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In his research on the future of “smart cities” – cities populated by networked devices and processes making up an “internet of things” – HSD PhD candidate Jathan Sadowski pointedly skirts the boggy debate over definitions, which has a tendency to trap academics in a kind of “paralysis by analysis.” Instead, he believes that smart cities are better served by not having a clear and possibly confining label.
Sadowski’s soft-spoken, friendly demeanor and frequent smiles obscure a bit of a bold streak. He has chosen to pre-publish his dissertation, “Selling Smartness: Visions and Politics of the Smart City” (working title), online, one chapter at time. While the strategy is not totally unprecedented, it is certainly somewhat daring, as it exposes the work before it has been academically reviewed. Sadowski’s confidence has proven justified, however. An article he wrote for First Monday, “Spectrum of Control: a Social Theory of the Smart City” was derived from his dissertation and was well received while the chapters he’s shared have led directly to an invitation to a workshop on programmable cities at Maynooth University in Ireland in September 2016.
Sadowski’s research reconceptualizes the city as a system of many different systems. He does not simply look at how communicable devices can be used to fulfill public services but at the ideology involved in that technology: How is it being developed? For whom and according to whose vision of the future? Who will have access to these innovations and who will control them? Sadowski seems to favor the widest access possible, as he is writing his dissertation with the intent of it one day becoming a trade book that can be digested by the general public.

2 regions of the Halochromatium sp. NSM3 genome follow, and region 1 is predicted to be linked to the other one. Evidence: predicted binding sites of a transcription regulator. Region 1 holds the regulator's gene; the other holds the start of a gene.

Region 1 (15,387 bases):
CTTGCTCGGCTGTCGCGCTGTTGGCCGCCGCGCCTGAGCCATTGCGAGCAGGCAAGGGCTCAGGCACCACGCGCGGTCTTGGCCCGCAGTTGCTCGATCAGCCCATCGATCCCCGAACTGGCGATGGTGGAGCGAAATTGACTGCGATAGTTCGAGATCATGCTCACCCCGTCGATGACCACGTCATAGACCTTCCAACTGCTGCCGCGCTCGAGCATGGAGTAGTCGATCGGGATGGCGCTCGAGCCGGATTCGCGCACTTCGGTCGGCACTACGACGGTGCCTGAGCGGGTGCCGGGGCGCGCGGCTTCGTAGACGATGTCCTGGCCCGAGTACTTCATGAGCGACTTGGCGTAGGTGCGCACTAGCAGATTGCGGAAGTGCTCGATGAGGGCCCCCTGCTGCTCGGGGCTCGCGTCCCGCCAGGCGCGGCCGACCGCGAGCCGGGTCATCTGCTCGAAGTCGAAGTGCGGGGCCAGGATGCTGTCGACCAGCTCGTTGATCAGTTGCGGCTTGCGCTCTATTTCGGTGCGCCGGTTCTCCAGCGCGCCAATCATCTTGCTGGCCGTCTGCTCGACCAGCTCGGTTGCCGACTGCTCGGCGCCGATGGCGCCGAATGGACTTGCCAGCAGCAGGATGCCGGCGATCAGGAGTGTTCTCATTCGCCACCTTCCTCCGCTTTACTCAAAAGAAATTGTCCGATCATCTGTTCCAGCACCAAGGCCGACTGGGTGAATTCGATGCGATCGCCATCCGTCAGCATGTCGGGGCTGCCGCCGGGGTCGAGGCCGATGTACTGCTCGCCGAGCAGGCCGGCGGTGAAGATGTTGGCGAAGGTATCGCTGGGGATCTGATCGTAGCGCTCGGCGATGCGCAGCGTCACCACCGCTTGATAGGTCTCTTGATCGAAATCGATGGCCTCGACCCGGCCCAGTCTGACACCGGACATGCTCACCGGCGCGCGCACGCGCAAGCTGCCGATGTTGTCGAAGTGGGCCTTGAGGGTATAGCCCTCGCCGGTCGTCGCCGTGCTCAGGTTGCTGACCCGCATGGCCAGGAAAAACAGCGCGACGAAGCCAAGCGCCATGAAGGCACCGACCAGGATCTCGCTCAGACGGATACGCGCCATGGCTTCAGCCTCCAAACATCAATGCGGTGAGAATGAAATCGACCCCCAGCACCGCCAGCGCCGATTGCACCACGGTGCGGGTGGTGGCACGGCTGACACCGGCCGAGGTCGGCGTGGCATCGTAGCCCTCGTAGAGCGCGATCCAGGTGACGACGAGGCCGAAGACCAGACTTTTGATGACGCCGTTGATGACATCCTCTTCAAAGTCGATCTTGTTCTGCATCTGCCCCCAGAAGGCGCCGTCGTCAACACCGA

Regarding SFIS, Sadowski is grateful to be working in an environment that allows him to be “intellectually promiscuous.” Much of what he’s been able to accomplish stems from “the ability to carve out my own area of expertise, specialty, my own way of approaching these things while having resources to help.” His advisor, Cynthia Selin, provided the nudge that shifted his academic interest from information technology to the future of cities and SFIS director Dave Guston had an influential role in how Sadowski came to think about the governance and politics of emerging technologies.
In the hallways at SFIS, Sadowski has become known for his skill and productivity as a writer. Sadowski is characteristically modest and practical about the praise. “Treat it like a job,” he advises. “Don’t wait for inspiration … You’ll find enjoyment sometimes and sometimes it will be slogging. You’ll be moving toward something even if it doesn’t feel like it.” Recognizing writing as a valuable craft to hone, he started early, working closely with an editor while an intern with Slate.
Sadowski expects to be finished with his dissertation during the summer of 2016. He currently has applications under review for both post-doctoral and assistant professor positions, though he is keeping his mind open to think tank and fellowship opportunities. Wherever he ends up, it will be somewhere he can continue his research and focus on writing for both academic and public audiences.